IRVINE, Calif. – ATTOM Data Solutions released its third special report analyzing the qualified Opportunity Zones established by Congress in the Tax Cuts and Jobs Act of 2017. In the latest report, ATTOM looked at about 3,700 zones with sufficient sales data to analyze, meaning they had at least five home sales in each quarter from 2005 through the fourth quarter of 2019.
About half the zones included in the report saw median home prices rise more than the national increase of 9.4% in a year-to-year comparison of the fourth quarter of 2019.
The report also found that 78% of the zones had median home prices in the fourth quarter of 2019 that were less than the national median of $257,000 – almost the same percentage as in the third quarter of 2019. About 48% of the zones had median prices less than $150,000.
“Home prices in thousands of Opportunity Zone neighborhoods targeted for revival across the United States continued to ride the tide of the national housing market boom in the fourth quarter of 2019, marching along with broad trends and even doing better in many areas,” says Todd Teta, chief product officer with ATTOM Data Solutions.
However, Teta says the “areas are among the most vulnerable to economic downturns. As a result, the recent upswing could change on a dime if the broader housing market flattens out or sags. But for now, the price gains are a crucial measure that neighborhoods designated as Opportunity Zone tax breaks hold significant allure for potential residents.”
- Median prices rose from the fourth quarter of 2018 to the fourth quarter of 2019 in 66% of the Opportunity Zones with sufficient data to analyze. In 34% of the zones, prices declined or stayed the same.
- Median prices in 47% of Opportunity Zones rose year-over-year more than values increased nationally. The national increase from the fourth quarter of 2018 to the fourth quarter of 2019 was 9.4%.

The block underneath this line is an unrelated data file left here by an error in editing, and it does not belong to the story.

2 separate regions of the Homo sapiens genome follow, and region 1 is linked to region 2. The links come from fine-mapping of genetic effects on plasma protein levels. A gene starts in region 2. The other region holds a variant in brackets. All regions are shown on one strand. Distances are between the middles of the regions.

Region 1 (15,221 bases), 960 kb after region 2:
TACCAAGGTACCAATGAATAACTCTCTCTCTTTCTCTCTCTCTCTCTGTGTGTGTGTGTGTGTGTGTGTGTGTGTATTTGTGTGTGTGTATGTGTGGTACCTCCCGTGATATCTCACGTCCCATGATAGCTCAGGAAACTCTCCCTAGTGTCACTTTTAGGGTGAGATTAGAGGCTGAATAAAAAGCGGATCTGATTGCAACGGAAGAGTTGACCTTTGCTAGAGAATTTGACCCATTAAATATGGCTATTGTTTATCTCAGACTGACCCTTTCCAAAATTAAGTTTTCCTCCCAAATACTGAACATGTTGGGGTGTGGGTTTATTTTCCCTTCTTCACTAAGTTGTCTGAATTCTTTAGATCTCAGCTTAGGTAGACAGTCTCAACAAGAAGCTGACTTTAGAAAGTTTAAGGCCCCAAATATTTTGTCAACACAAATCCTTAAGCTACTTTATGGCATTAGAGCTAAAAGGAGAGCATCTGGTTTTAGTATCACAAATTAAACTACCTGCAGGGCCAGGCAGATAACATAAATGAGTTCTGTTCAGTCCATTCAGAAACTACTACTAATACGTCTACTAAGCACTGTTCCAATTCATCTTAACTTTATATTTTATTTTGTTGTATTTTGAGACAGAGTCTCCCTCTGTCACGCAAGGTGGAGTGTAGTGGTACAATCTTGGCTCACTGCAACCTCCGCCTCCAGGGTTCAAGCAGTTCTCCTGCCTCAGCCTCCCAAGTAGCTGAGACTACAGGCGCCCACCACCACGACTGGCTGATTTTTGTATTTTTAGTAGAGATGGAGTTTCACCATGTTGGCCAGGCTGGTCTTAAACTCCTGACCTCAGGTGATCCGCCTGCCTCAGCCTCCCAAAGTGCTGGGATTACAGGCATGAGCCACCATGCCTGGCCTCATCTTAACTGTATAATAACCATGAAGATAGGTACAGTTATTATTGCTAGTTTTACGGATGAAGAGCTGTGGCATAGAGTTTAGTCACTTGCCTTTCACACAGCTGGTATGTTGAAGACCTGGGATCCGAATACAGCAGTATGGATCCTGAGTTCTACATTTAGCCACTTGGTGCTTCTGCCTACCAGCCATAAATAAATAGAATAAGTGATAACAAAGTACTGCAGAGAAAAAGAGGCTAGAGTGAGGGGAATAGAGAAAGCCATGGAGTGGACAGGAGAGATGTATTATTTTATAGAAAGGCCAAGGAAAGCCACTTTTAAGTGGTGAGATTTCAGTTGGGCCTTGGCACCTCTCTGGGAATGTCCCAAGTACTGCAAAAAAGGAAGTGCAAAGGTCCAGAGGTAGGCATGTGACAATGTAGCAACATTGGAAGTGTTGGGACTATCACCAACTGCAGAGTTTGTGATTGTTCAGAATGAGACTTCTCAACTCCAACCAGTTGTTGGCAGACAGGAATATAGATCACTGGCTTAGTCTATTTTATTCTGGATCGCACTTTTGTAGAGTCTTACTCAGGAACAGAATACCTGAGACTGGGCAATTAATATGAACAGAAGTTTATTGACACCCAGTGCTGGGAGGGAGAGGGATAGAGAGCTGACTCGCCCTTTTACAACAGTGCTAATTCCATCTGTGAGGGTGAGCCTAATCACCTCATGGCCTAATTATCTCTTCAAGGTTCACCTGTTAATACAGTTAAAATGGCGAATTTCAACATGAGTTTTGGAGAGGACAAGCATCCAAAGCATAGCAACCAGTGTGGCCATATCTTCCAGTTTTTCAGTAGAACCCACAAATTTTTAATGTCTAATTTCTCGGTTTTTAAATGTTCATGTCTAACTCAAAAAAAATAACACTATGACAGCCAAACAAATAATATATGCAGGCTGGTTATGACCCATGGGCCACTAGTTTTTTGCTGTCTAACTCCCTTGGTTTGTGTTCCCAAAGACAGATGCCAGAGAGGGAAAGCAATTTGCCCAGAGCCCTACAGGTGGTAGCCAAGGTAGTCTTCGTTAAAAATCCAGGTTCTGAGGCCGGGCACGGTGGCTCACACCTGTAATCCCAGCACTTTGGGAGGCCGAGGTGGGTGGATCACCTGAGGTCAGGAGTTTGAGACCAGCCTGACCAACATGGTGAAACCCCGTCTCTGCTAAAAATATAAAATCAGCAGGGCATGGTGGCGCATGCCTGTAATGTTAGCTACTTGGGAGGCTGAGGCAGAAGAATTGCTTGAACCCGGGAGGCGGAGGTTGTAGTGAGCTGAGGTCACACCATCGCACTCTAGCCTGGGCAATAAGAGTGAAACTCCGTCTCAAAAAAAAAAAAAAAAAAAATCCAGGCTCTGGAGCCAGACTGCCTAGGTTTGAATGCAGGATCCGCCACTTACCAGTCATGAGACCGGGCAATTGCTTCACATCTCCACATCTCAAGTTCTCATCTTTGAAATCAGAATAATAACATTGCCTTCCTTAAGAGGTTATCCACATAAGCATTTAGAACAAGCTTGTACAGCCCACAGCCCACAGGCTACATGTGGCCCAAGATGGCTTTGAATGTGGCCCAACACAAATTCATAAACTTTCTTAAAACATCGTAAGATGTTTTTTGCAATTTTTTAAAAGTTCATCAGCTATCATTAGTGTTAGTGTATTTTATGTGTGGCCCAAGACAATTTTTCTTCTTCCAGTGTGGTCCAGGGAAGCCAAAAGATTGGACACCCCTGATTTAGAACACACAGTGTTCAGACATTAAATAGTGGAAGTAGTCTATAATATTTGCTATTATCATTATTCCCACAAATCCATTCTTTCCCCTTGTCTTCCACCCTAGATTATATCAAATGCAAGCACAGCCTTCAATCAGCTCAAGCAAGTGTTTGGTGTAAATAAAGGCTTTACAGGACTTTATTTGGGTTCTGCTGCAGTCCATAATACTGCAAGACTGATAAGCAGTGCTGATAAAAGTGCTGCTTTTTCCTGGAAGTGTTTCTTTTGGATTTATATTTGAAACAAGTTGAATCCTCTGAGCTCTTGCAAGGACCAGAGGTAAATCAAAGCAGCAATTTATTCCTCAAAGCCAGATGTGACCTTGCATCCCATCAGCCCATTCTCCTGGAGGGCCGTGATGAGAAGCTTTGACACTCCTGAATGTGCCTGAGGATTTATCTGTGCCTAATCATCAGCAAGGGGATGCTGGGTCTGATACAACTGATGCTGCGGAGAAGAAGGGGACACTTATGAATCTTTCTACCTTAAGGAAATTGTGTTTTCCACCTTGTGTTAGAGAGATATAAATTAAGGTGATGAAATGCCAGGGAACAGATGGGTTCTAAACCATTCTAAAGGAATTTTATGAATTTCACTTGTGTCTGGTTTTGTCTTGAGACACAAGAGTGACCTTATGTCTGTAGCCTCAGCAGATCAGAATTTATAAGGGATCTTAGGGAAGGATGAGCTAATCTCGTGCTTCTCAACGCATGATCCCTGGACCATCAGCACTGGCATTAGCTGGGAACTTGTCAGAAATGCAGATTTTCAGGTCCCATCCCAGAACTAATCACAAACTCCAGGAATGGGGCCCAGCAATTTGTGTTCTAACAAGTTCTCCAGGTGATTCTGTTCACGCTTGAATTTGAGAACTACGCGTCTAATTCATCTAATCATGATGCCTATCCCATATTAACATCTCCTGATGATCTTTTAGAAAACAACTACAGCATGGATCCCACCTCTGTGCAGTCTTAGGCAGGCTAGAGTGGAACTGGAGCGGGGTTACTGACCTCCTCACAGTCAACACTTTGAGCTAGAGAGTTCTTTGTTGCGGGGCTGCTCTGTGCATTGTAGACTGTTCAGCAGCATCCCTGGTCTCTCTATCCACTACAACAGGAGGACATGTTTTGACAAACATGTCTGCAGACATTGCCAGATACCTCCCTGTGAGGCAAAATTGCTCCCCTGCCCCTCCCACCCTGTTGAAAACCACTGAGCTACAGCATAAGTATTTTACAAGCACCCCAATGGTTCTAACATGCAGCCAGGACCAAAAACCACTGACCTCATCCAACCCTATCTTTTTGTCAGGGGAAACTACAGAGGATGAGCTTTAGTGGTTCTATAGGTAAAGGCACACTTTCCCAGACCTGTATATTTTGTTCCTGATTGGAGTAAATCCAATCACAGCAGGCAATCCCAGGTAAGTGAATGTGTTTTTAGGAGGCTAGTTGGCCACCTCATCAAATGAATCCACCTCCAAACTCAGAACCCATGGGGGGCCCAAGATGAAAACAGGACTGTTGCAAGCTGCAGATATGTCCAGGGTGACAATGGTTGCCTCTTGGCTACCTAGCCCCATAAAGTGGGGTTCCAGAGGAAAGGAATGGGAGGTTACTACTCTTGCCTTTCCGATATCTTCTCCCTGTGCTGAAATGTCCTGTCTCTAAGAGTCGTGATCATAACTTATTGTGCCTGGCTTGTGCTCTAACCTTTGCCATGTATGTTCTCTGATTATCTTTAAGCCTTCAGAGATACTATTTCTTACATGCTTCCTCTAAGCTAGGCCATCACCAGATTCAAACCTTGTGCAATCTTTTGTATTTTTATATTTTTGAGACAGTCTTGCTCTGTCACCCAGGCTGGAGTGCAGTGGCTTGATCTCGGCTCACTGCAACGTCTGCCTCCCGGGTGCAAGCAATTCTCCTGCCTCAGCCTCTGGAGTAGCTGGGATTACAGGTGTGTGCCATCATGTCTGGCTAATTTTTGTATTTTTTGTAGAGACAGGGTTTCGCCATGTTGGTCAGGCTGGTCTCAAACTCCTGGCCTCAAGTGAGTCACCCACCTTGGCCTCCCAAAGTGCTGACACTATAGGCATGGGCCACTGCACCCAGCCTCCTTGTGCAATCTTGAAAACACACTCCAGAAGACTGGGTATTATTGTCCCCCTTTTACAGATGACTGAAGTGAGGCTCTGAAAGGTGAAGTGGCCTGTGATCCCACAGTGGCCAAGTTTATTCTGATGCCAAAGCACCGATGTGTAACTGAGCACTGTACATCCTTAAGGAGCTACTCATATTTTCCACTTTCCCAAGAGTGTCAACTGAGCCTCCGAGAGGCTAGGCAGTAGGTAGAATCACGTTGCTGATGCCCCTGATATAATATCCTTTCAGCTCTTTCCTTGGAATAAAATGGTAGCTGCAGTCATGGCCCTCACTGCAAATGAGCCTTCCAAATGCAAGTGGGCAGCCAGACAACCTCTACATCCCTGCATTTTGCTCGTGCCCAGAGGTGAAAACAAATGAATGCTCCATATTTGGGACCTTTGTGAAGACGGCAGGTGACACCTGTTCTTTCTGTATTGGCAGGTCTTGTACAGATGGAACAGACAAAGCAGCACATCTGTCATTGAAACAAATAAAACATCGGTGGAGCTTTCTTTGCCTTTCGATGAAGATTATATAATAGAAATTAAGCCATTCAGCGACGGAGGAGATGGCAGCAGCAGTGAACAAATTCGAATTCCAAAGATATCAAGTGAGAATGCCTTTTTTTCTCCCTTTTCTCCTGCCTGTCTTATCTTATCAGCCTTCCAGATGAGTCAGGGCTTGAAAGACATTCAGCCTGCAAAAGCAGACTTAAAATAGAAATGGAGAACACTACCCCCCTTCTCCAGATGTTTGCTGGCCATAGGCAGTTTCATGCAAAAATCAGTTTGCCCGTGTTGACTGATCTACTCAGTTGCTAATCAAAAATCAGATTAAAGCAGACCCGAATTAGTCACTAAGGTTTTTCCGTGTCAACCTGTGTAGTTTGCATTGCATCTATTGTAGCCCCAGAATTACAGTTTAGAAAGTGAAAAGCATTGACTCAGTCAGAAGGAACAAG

- In 20 states, year-over-year median price increases in at least half their Opportunity Zones beat the national 9.4% figure. Those with the most such zones were Pennsylvania, North Carolina, Arizona, Ohio and New Jersey.
- Among the Opportunity Zones with sufficient data to analyze, California had the most, with 465, followed by Florida (332), Texas (234), Pennsylvania (166) and North Carolina (165).
- Of the zones analyzed, 1,776 (48%) had a median price of less than $150,000 in the fourth quarter of 2019, and 594 (16%) had medians ranging from $150,000 to $199,999. Another 529 (14%) ranged from $200,000 up to the national median price of $257,000, while 817 (22%) were more than $257,000.
- In Metropolitan Statistical Areas (MSAs) with sufficient sales data to analyze, 84% of Opportunity Zones had median fourth quarter sales prices less than the median values in their surrounding MSAs. Among those, 25% had median sales prices that were less than half the figure for the MSAs. At the same time, 16% of the zones had median sales prices that were equal to or above the median sales price of their broader MSAs.
- The Midwest continued to have the highest rate of Opportunity Zone tracts with a median home price of less than $150,000 (73%), followed by the South (58%), the Northeast (51%) and the West (12%).
- States with the highest percentage of census tracts meeting Opportunity Zone requirements included Wyoming (17%), Mississippi (15%), Alabama (13%), North Dakota (12%) and New Mexico (12%). Washington, DC, was also among the leaders (14%). Nationwide, 10% of all tracts qualify.
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